Once selected, Beliveau spent a considerable amount of time in the pools at the YMCA and Bates College, both in Lewiston, trying to master the flip turn he would have to make halfway through the 50-meter swim and to polish his skills in the water, friends said.

Lewiston Police Officer Patrick Griffin secures a City of Lewiston pin Justin Beliveau received during Wednesday morning’s surprise party at Blake Street Towers in Lewiston on Wedensday morning where Beliveau lives. He was greeted by friends, city officials and well-wishers who were there to celebrate his winning a Bronze Medal in the Special Olympics in Abu Dhabi. Griffin accompanied Beliveau on the trip. (Sun Journal photo by Russ Dillingham)

Beliveau said he arrived at a hotel in Abu Dhabi at 3 a.m. after a “very, very long” 12-hour flight that delivered him in plenty of time to make the March 14 opening ceremonies.

Walking into a big arena with more than 300 American athletes “was really, really amazing,” he said.

He said he felt overwhelmed at the size of the crowd and the realization that he represented the United States on the world stage.

When the opening ceremony concluded, Roy said, Beliveau called her to ask, “Michelle, is it OK that I cried?”

He said that looking around confirmed his belief that “you can do pretty much anything” is actually  true — because he was there in front of that giant crowd, with all those people and ESPN’s cameras broadcasting all of it.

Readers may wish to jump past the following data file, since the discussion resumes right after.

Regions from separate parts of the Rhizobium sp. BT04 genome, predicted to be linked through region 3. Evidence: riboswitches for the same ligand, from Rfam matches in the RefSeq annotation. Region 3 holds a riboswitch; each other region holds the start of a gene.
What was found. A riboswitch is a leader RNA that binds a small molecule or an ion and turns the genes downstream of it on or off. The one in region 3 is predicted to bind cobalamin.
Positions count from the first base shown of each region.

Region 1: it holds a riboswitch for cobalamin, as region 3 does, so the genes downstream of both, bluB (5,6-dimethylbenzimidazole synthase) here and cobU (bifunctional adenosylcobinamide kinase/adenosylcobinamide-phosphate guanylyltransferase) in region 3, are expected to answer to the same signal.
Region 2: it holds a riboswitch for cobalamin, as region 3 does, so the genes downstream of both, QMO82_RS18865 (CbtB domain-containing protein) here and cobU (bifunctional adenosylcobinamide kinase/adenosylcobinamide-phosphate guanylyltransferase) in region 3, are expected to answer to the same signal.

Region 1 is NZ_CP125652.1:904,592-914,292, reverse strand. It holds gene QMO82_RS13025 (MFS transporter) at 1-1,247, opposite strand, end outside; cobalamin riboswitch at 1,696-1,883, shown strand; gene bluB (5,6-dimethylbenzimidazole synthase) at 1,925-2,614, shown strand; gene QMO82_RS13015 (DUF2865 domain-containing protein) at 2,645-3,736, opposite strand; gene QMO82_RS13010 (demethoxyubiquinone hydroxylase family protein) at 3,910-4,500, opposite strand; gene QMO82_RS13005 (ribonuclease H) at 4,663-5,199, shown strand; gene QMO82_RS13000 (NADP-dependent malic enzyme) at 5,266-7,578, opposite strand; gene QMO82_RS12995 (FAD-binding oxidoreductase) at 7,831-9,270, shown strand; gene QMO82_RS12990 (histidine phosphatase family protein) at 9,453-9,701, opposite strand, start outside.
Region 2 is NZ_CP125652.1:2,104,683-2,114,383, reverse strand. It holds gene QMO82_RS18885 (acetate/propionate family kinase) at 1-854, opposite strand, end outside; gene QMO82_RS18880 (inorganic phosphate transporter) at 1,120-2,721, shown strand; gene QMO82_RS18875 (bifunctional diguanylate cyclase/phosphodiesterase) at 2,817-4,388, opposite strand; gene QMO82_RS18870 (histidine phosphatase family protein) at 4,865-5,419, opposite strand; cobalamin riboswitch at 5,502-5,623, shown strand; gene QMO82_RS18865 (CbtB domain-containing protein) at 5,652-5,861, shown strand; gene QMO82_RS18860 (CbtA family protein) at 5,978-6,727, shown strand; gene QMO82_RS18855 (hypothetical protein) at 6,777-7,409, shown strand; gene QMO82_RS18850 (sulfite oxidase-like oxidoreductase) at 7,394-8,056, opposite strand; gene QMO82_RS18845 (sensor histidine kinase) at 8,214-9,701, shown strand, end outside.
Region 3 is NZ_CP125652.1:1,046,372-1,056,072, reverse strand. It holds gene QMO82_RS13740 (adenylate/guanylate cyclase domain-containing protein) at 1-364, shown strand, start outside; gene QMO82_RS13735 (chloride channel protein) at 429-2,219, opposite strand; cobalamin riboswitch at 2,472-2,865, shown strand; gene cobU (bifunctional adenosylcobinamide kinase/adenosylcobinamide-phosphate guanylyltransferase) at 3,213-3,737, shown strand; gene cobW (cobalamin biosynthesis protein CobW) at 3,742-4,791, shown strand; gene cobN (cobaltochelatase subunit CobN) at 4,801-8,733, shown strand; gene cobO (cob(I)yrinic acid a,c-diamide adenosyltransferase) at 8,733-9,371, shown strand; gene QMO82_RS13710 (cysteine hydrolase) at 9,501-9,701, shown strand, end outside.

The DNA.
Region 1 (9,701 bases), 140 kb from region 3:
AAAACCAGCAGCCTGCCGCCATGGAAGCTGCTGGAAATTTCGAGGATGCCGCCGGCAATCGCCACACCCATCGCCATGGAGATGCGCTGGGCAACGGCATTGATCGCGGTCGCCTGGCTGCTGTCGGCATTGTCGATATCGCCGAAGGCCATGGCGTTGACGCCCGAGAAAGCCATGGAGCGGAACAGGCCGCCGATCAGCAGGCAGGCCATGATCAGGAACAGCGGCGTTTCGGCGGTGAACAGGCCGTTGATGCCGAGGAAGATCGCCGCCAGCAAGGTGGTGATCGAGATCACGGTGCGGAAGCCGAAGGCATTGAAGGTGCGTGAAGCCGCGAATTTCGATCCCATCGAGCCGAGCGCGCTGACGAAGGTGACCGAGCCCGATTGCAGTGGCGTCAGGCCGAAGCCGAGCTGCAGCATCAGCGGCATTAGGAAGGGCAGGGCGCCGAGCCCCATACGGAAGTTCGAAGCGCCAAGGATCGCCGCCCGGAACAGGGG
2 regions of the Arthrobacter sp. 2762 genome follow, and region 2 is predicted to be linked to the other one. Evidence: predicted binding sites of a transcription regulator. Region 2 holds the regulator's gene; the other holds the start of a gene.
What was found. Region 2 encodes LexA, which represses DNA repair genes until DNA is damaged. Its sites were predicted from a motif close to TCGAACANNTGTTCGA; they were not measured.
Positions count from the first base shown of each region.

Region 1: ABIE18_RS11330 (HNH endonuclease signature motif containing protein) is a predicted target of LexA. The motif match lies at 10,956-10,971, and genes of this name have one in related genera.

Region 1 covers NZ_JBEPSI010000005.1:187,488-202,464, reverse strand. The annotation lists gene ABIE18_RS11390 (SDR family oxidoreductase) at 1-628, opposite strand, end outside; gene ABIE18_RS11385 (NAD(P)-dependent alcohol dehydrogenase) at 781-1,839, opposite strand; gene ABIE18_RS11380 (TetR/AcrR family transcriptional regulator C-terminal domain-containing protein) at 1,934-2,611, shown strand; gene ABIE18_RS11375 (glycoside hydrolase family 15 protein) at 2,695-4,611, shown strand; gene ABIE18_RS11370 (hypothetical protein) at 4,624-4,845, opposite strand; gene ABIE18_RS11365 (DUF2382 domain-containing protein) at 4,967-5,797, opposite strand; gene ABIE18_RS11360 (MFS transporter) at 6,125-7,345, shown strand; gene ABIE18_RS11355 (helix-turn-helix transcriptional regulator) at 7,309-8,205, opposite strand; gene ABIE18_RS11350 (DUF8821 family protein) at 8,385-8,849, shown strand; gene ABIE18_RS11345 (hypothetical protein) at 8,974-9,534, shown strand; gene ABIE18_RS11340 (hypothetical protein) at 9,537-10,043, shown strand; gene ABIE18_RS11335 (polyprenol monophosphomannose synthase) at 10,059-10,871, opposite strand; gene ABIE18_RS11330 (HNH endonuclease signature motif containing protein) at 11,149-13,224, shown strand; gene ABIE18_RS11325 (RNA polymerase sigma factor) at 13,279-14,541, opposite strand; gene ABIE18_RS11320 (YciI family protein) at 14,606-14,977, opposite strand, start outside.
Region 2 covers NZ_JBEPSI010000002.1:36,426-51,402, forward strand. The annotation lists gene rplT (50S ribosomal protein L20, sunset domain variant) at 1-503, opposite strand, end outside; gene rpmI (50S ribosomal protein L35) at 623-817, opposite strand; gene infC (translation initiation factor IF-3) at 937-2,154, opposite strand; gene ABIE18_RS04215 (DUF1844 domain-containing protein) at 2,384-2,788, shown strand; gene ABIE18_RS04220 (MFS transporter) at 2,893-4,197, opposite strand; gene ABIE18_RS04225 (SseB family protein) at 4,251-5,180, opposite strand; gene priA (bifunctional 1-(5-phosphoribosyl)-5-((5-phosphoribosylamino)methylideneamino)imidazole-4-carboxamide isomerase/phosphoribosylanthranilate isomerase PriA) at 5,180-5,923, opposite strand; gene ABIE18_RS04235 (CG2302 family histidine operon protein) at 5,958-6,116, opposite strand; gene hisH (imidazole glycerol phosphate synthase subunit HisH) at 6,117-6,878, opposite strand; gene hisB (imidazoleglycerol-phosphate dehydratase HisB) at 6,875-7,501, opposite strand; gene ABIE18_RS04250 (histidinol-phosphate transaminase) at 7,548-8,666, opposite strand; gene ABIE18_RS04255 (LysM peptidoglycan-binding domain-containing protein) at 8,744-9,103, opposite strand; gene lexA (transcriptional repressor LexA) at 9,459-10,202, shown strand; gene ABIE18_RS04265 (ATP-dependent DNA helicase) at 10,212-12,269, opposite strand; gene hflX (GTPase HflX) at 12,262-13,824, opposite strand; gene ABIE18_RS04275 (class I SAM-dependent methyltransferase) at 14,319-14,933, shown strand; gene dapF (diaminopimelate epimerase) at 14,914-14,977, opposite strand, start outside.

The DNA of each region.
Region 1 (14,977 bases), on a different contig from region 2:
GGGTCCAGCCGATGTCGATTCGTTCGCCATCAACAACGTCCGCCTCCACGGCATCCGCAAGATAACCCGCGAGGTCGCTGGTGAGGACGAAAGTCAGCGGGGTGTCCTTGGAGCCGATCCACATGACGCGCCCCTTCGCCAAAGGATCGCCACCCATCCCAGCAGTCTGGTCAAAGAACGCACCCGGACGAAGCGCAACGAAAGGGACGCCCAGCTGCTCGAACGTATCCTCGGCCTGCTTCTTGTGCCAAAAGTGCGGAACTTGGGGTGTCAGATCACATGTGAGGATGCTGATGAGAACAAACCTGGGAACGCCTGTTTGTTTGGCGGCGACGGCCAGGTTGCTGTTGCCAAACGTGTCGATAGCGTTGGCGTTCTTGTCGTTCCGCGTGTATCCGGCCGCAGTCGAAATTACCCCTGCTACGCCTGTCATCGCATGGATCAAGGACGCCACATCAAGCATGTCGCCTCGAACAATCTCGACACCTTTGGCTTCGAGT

He competed in a few preliminary events in swimming — backstroke, a relay team and freestyle. His time proved good enough to earn him a spot in the freestyle finals.

Beliveau said that at first he felt scared, but his coach calmed him down and told him he should do his best and “that’s all that matters.”

Also, he said, “I just prayed and stuff for God to help me. He pretty much took my fear away.”

When it came time to race, he said, he just did it as best he could.

After he clambered out of the pool, Beliveau asked his coach what time he got and how he’d done. That’s when he learned his 46.31-second time was good enough for a third-place bronze medal.

“I almost cried,” Beliveau said.

Diane Beliveau said her son phoned her after taking the stage to collect his thick bronze medal.

“That’s really awesome,” she told him.

He sent her a picture of himself with the medal, beaming.

The bronze medal Justin Beliveau received in Abu Dhabi. (Sun Journal photo by Russ Dillingham)

During the closing ceremony, Beliveau said he swapped his hat for the elaborate headgear of an Arab competitor, part of the traditional trading that goes on at the end of the games. That white keffiyeh is now a favored keepsake from the journey.

Though he was homesick by the end of the trip, Beliveau said he hopes to get another shot someday.

In the meantime, he said, he’ll continue to compete in whatever Special Olympics he can.

“I just really, really enjoy it,” Beliveau said, and he’ll keep at it “until I can’t do it anymore or until the day I die.”